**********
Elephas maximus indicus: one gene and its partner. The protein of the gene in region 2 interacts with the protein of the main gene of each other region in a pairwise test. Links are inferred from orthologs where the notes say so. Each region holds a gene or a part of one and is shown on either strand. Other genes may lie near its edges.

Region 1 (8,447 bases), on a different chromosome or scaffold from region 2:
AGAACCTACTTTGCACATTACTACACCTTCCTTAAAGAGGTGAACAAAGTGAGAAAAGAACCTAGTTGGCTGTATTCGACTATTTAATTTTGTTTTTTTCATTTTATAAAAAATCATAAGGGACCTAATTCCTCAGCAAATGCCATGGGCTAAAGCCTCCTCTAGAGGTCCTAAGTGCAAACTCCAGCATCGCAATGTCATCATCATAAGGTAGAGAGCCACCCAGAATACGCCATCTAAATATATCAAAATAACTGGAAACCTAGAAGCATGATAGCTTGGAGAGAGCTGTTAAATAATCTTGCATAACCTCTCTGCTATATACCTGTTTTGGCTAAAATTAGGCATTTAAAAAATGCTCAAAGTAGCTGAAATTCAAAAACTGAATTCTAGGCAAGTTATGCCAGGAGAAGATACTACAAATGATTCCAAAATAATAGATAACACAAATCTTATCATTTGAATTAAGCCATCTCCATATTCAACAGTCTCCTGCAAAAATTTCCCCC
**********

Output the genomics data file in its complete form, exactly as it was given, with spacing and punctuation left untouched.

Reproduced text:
Elephas maximus indicus: one gene and its partner. The protein of the gene in region 2 interacts with the protein of the main gene of each other region in a pairwise test. Links are inferred from orthologs where the notes say so. Each region holds a gene or a part of one and is shown on either strand. Other genes may lie near its edges.

Region 1 (8,447 bases), on a different chromosome or scaffold from region 2:
AGAACCTACTTTGCACATTACTACACCTTCCTTAAAGAGGTGAACAAAGTGAGAAAAGAACCTAGTTGGCTGTATTCGACTATTTAATTTTGTTTTTTTCATTTTATAAAAAATCATAAGGGACCTAATTCCTCAGCAAATGCCATGGGCTAAAGCCTCCTCTAGAGGTCCTAAGTGCAAACTCCAGCATCGCAATGTCATCATCATAAGGTAGAGAGCCACCCAGAATACGCCATCTAAATATATCAAAATAACTGGAAACCTAGAAGCATGATAGCTTGGAGAGAGCTGTTAAATAATCTTGCATAACCTCTCTGCTATATACCTGTTTTGGCTAAAATTAGGCATTTAAAAAATGCTCAAAGTAGCTGAAATTCAAAAACTGAATTCTAGGCAAGTTATGCCAGGAGAAGATACTACAAATGATTCCAAAATAATAGATAACACAAATCTTATCATTTGAATTAAGCCATCTCCATATTCAACAGTCTCCTGCAAAAATTTCCCCC